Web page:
Adam made a split second decision and tossed the gun he was carrying and then decided to turn and show his hands…

    The cop made a split second decision too. He shot and killed Adam.

    The idea might be keep running…

    Oh wait… Walter Scott did and he was shot and killed anyway.

  55. - Fly like an eagle - Friday, Apr 16, 21 @ 2:25 pm:

    == I think it’s telling that the officer yelled, “Drop it”==
    Drop it and get shot anyway?
    == In the span of two seconds he had to make a decision to act against an individual==
    Nope. Toledo had his hands up facing Stillman. Stillman had all the seconds he wanted to take to approach Toledo.

  56. - Moira - Friday, Apr 16, 21 @ 2:43 pm:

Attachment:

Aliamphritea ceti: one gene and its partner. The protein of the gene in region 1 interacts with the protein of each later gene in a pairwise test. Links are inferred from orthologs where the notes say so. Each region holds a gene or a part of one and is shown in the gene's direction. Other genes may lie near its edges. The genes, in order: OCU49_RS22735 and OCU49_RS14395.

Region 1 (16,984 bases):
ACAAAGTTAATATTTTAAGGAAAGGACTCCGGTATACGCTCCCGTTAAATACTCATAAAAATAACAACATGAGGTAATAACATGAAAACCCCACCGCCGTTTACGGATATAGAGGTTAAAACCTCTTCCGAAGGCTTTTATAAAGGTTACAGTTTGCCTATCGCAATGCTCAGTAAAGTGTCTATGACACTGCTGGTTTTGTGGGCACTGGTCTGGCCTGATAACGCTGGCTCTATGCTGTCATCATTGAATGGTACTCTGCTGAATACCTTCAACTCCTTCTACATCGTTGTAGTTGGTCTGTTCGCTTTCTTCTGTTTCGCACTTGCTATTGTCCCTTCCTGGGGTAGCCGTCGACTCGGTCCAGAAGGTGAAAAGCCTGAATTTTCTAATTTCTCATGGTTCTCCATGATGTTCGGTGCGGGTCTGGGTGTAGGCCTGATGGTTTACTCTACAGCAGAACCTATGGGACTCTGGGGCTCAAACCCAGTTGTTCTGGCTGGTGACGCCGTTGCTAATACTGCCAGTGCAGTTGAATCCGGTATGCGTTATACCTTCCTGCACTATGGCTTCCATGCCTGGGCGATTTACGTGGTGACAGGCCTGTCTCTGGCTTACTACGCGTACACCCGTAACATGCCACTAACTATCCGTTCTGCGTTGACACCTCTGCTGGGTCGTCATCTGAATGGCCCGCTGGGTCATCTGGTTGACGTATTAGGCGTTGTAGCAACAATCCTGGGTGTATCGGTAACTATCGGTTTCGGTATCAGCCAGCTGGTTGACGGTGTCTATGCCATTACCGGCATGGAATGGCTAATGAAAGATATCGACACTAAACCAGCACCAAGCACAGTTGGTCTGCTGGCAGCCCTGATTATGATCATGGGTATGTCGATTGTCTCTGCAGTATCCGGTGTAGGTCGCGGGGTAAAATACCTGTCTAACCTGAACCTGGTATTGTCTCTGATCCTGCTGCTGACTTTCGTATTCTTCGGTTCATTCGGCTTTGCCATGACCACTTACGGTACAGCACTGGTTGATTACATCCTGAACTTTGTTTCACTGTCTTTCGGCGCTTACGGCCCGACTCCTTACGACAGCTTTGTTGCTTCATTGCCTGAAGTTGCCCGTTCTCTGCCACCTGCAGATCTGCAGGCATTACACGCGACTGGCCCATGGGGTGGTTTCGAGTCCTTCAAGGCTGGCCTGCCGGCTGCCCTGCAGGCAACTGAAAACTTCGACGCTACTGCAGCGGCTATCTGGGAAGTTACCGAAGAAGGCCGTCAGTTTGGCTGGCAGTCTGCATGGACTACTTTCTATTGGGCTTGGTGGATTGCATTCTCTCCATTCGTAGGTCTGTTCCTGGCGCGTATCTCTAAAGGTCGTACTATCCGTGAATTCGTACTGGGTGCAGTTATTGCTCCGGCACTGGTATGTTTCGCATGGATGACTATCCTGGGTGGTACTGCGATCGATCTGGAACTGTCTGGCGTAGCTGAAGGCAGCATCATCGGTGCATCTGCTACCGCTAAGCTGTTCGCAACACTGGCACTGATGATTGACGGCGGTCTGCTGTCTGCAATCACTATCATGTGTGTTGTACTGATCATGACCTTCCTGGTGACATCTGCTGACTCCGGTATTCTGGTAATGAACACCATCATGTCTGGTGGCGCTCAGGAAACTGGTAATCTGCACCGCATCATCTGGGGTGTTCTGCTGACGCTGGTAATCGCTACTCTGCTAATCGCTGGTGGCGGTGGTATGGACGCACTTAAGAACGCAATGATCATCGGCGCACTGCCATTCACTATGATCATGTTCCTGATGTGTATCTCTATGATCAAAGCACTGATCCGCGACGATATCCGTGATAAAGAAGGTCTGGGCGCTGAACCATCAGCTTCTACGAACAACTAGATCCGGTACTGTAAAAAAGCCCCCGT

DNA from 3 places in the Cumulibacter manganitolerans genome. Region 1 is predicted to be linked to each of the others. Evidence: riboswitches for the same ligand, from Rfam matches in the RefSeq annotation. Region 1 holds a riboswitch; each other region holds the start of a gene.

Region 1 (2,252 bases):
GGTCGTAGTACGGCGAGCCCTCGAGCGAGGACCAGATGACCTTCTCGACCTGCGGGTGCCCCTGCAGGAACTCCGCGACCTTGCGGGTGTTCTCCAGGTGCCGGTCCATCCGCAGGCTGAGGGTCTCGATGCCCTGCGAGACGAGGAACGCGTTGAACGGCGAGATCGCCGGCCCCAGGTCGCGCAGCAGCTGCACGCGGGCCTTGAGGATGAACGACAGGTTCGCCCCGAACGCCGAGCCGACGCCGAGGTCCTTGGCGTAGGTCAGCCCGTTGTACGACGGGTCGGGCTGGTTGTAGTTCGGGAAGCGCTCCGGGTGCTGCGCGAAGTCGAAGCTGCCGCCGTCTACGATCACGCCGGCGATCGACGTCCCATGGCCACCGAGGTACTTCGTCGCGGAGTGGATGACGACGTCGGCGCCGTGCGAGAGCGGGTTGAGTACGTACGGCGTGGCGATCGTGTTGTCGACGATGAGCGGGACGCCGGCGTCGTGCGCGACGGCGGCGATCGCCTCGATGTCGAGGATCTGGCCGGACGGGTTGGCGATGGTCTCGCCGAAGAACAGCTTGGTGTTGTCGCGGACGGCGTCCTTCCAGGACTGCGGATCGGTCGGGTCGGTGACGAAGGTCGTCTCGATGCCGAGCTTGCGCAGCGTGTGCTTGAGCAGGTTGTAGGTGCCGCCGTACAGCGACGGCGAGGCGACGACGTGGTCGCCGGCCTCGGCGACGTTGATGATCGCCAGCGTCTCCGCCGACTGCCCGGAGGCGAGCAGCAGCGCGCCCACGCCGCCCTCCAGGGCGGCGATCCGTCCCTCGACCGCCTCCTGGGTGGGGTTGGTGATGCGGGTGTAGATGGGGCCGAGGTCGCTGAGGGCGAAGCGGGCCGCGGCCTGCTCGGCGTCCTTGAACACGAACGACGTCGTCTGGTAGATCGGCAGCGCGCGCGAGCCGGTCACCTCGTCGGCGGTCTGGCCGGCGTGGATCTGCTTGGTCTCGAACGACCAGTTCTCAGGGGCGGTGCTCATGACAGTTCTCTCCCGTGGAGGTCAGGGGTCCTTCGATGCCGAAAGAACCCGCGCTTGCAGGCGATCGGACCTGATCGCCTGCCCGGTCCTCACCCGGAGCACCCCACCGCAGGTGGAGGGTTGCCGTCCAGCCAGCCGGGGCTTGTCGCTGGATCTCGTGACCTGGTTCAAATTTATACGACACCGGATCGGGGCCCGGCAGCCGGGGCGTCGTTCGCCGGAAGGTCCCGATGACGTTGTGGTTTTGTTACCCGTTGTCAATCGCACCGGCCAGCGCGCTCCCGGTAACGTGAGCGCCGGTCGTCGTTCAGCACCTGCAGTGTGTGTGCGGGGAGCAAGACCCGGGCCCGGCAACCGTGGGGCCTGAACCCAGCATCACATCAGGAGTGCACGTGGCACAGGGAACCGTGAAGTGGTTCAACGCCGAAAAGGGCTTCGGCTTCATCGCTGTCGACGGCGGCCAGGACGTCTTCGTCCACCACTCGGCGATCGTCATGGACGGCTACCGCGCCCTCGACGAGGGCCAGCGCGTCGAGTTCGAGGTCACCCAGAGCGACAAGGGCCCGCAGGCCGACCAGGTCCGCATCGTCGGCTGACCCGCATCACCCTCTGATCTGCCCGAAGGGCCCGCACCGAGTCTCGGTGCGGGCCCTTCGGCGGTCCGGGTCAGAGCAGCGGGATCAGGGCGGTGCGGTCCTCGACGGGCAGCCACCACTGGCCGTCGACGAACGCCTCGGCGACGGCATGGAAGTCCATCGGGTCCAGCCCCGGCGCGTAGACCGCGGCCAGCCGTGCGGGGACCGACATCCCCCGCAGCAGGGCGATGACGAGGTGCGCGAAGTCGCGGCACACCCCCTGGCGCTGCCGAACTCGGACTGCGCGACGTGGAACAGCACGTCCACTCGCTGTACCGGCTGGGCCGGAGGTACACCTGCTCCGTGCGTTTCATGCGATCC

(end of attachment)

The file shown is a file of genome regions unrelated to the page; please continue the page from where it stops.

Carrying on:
I can only speak to my personal experience. I have had some unfair run-ins with police, too. But I am still alive after those unfair run-ins. I have also known police officers personally who were fair, good people.

    I am not saying police are never unfair to white people. My point is that being a kid from where I am from with the skin color I have, means that I (and a lot of the kids who grew up in similar circumstances) were able to make some stupid mistakes with little risk of them being life-ending, at least at the hands of police.

    Adam didn’t have that luxury. And it seems a lot of people want to discuss what behavior Black and Latino kids might be up to as a justification for diminishing their right to life without acknowledging that white kids break the law too and rarely pay for it with their lives.

  57. - Telly - Friday, Apr 16, 21 @ 3:31 pm: